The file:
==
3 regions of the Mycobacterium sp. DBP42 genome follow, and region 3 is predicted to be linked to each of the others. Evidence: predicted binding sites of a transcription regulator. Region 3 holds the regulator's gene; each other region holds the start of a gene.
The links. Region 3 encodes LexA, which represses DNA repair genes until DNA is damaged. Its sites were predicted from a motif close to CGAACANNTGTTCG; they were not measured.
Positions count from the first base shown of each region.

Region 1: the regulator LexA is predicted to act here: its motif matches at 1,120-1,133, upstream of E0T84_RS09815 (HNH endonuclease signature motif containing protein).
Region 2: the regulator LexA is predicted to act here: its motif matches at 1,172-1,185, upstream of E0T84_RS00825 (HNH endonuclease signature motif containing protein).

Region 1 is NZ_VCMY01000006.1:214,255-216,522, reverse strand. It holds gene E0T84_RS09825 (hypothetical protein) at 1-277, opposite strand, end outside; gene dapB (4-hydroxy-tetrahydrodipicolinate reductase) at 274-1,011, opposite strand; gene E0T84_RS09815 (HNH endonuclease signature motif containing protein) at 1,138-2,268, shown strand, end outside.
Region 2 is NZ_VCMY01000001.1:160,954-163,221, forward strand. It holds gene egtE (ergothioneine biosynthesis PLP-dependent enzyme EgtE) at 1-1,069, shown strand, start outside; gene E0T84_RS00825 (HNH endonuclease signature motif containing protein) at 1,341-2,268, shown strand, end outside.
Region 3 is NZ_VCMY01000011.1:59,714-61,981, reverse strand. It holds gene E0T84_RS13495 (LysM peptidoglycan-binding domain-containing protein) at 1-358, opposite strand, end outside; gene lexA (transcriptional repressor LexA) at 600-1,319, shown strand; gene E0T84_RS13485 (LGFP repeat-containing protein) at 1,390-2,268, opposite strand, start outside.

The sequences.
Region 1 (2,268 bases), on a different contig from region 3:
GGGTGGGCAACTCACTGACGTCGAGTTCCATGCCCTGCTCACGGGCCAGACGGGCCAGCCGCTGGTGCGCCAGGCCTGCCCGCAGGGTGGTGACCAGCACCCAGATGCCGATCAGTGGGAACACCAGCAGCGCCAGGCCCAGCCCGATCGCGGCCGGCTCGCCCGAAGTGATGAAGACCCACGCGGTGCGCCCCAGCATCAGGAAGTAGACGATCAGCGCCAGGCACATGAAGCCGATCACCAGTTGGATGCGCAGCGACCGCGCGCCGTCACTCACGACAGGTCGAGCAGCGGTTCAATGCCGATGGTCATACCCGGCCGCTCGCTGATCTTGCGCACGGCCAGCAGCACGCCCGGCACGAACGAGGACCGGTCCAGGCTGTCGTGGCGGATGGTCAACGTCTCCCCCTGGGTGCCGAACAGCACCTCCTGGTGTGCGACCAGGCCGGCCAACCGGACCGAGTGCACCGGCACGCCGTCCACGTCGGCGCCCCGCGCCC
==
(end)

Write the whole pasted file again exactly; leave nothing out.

3 regions of the Mycobacterium sp. DBP42 genome follow, and region 3 is predicted to be linked to each of the others. Evidence: predicted binding sites of a transcription regulator. Region 3 holds the regulator's gene; each other region holds the start of a gene.
The links. Region 3 encodes LexA, which represses DNA repair genes until DNA is damaged. Its sites were predicted from a motif close to CGAACANNTGTTCG; they were not measured.
Positions count from the first base shown of each region.

Region 1: the regulator LexA is predicted to act here: its motif matches at 1,120-1,133, upstream of E0T84_RS09815 (HNH endonuclease signature motif containing protein).
Region 2: the regulator LexA is predicted to act here: its motif matches at 1,172-1,185, upstream of E0T84_RS00825 (HNH endonuclease signature motif containing protein).

Region 1 is NZ_VCMY01000006.1:214,255-216,522, reverse strand. It holds gene E0T84_RS09825 (hypothetical protein) at 1-277, opposite strand, end outside; gene dapB (4-hydroxy-tetrahydrodipicolinate reductase) at 274-1,011, opposite strand; gene E0T84_RS09815 (HNH endonuclease signature motif containing protein) at 1,138-2,268, shown strand, end outside.
Region 2 is NZ_VCMY01000001.1:160,954-163,221, forward strand. It holds gene egtE (ergothioneine biosynthesis PLP-dependent enzyme EgtE) at 1-1,069, shown strand, start outside; gene E0T84_RS00825 (HNH endonuclease signature motif containing protein) at 1,341-2,268, shown strand, end outside.
Region 3 is NZ_VCMY01000011.1:59,714-61,981, reverse strand. It holds gene E0T84_RS13495 (LysM peptidoglycan-binding domain-containing protein) at 1-358, opposite strand, end outside; gene lexA (transcriptional repressor LexA) at 600-1,319, shown strand; gene E0T84_RS13485 (LGFP repeat-containing protein) at 1,390-2,268, opposite strand, start outside.

The sequences.
Region 1 (2,268 bases), on a different contig from region 3:
GGGTGGGCAACTCACTGACGTCGAGTTCCATGCCCTGCTCACGGGCCAGACGGGCCAGCCGCTGGTGCGCCAGGCCTGCCCGCAGGGTGGTGACCAGCACCCAGATGCCGATCAGTGGGAACACCAGCAGCGCCAGGCCCAGCCCGATCGCGGCCGGCTCGCCCGAAGTGATGAAGACCCACGCGGTGCGCCCCAGCATCAGGAAGTAGACGATCAGCGCCAGGCACATGAAGCCGATCACCAGTTGGATGCGCAGCGACCGCGCGCCGTCACTCACGACAGGTCGAGCAGCGGTTCAATGCCGATGGTCATACCCGGCCGCTCGCTGATCTTGCGCACGGCCAGCAGCACGCCCGGCACGAACGAGGACCGGTCCAGGCTGTCGTGGCGGATGGTCAACGTCTCCCCCTGGGTGCCGAACAGCACCTCCTGGTGTGCGACCAGGCCGGCCAACCGGACCGAGTGCACCGGCACGCCGTCCACGTCGGCGCCCCGCGCCC